Sonia shook her head at the accumulation of fifty years' odds and ends. Scattered among ubiquitous plastic forks and office supplies and ancient pink memos documenting phone calls long ago received and answered were a couple of random snapshots. She pulled out one and laughed. Four men fishing, but she knew right away which one the taker of the photograph had been interested in — the tall, broad man in the baseball cap and sunglasses, standing over at the left, glowering into the lens. She wondered if this were Professor Sandburg's partner, and put the photograph down.

Yes, she thought, pulling out another photograph of the same man, standing more stiffly, dressed in more formal clothes, accepting some kind of award. She smiled and groped around at the back of the desk and the third photograph that her hand found stunned her, not least because it was what they used to call a Polaroid, itself now an antique.

Professor Sandburg, she thought, for it had to be he — and in her mind she overlay the face in the picture with the older, lined face of the man she had met briefly a few months before... yes, the eyes, she thought, the eyes were the same, and suddenly she saw those eyes twinkling out of the kindly face of the gray-haired man who had taken her hand and congratulated her warmly on her job talk.

But the man in the picture was fifty years younger and had been taken by surprise at his desk — at this desk, she realized quickly — by someone who had caused his face to light up in sudden delight. She studied the youthful, eager face — god, he had been beautiful, she thought — and felt a sudden sharp regret that she hadn't known him, that he was gone.

She swiveled around in her chair, turning away from the photographs, and let her eyes glaze over across the rows and rows of black binders in the bookcase behind her. Dissertations, she surmised, and thought about what Susan had said yesterday, that Professor Sandburg had supervised the training of Shelley and Abrams and de Guzman...and Roberts and O'Connell, she found herself adding mentally, and hadn't she seen the name Blair Sandburg on the acknowledgments page of Linda Hill's latest? Putterer maybe, she thought, but he must have had something. She bent forward in her chair, reaching out to pull one of the binders off the shelf, wondering with not a little friendly malice what the dissertations of these notable anthropologists had looked like...

But the name on the manuscript was not Shelley or Abrams or de Guzman but Sandburg. "The Sentinel," she read, "A Study of — " and then her eyes dropped to the bottom of the title page where it read:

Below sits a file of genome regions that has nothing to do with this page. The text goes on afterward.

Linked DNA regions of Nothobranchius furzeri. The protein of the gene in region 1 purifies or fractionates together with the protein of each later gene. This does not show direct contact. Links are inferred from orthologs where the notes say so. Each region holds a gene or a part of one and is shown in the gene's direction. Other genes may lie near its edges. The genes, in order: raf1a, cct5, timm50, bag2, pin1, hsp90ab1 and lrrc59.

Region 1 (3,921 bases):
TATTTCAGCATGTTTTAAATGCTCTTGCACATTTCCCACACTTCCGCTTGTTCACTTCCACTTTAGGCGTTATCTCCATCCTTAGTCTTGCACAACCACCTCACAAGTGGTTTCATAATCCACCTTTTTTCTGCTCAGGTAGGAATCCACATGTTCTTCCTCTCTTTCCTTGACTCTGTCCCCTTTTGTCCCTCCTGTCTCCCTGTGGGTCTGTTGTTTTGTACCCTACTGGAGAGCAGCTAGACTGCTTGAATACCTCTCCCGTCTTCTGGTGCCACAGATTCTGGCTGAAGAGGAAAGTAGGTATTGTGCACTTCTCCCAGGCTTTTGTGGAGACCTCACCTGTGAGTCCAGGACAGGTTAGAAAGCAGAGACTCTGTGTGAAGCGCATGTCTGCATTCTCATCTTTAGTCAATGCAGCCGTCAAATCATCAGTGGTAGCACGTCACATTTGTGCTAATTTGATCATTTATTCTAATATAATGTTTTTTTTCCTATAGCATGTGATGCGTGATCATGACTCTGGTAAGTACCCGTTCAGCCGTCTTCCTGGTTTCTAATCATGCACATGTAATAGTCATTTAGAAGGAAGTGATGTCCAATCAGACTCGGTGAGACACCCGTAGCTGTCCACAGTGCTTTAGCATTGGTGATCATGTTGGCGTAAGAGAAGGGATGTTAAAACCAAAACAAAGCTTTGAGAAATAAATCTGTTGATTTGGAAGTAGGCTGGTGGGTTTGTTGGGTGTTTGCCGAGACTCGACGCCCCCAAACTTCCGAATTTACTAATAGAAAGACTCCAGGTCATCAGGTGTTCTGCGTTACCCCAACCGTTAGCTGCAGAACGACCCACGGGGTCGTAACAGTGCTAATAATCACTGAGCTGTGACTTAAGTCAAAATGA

byBlair Sandburg.Volume I, 1998.

She reached up for another binder and her eyes immediately fell on "Volume II, 2001" and then she was on her feet and tearing the books off the shelves — 2003, 2006, 2008, 2011 — and then she was hugging Volume XVII, 2047 to her chest and her eyes were wild. Puttering! Seventeen completed, printer-ready manuscripts, she thought, looking at the haphazard piles she had made in front of her on the desk, hiding in plain sight! Why? she yelled in her mind, and then she pulled out Volume I from where it had been buried at the bottom of the pile, fished her glasses from her purse, and began reading.

Five hours later she stopped, pulled her glasses off and tossed them atop the pile of binders. She desperately needed a cup of coffee, and reached into her handbag for her debit card. Clutching it in her hand, she strode down the hallway, out the door and across Rainier's manicured lawns toward the cafeteria, her thoughts revolving around the man whose office she occupied. Who had been a great teacher, mentor, lecturer, consultant — maybe even a diplomat — and who had been definitely, unquestionably, certifiably crazy.

When Sonia returned to the office, the coffee mug warming her hands, she was surprised to find someone already in there. The man was tall, his blue air force uniform was pressed, his hair was in a neat crewcut, but there was no mistaking the tired look in his green eyes or the haggard expression on his face. "Dr. Sandburg?" he asked hopefully, turning to her.

"Me? No," said Sonia. "I'm Dr. Cortez. Dr. Sandburg is...well, he's not here. Can I help you?"

"Oh," said the young man, rubbing his temples. His disappointment was palpable. "I'm Commander Daniel Casey, Second Air Force Division, stationed here in Cascade, and, well..." He stopped, sighed. "I've been having these headaches," he said, "and the nurse at Cascade General told me that sometimes she sends patients with my symptoms over to see a Dr. Sandburg at the University, and so I thought — "

He stopped suddenly, face contorting with agony, and the coffee fell from Sonia's hand as she reached out to help the young commander, and she suddenly found herself whispering "dial it down dial it down" and thinking that maybe Blair Sandburg hadn't been crazy after all.

The End